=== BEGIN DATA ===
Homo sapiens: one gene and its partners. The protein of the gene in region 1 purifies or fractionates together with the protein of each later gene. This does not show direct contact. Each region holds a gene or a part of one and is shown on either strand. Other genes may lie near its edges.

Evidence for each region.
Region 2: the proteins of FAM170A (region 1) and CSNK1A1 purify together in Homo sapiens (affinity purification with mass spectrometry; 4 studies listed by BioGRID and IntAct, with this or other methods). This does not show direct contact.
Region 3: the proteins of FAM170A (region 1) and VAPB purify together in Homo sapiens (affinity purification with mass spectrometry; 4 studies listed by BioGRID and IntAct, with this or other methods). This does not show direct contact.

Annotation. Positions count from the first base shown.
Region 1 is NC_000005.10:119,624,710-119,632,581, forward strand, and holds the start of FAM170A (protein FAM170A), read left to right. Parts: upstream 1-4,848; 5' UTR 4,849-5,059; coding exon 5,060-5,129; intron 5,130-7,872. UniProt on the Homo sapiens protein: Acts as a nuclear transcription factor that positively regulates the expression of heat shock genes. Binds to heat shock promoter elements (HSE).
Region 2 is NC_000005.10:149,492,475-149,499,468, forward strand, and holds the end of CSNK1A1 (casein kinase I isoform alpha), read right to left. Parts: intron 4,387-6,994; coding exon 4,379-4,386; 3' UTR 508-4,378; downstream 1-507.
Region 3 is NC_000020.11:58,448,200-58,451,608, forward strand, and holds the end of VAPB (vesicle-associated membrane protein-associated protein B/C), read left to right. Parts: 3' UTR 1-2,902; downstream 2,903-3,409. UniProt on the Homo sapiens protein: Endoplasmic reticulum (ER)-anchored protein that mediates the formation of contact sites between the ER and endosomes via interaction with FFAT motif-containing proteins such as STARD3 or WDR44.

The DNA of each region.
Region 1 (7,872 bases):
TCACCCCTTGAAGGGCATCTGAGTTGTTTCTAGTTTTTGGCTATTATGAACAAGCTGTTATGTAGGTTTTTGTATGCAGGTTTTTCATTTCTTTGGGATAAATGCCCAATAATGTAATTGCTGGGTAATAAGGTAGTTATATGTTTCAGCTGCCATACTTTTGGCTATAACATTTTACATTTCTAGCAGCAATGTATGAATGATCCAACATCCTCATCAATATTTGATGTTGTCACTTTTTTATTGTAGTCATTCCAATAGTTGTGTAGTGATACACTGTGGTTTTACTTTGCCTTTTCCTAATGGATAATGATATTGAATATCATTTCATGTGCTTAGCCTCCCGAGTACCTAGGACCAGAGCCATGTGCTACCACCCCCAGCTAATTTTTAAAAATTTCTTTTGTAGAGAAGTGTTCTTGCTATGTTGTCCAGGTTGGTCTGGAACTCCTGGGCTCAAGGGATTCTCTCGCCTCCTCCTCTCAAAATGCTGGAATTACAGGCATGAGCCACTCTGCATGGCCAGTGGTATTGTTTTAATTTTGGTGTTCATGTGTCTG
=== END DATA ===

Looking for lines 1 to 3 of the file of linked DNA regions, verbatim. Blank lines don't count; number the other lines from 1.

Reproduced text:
Homo sapiens: one gene and its partners. The protein of the gene in region 1 purifies or fractionates together with the protein of each later gene. This does not show direct contact. Each region holds a gene or a part of one and is shown on either strand. Other genes may lie near its edges.

Evidence for each region.
Region 2: the proteins of FAM170A (region 1) and CSNK1A1 purify together in Homo sapiens (affinity purification with mass spectrometry; 4 studies listed by BioGRID and IntAct, with this or other methods). This does not show direct contact.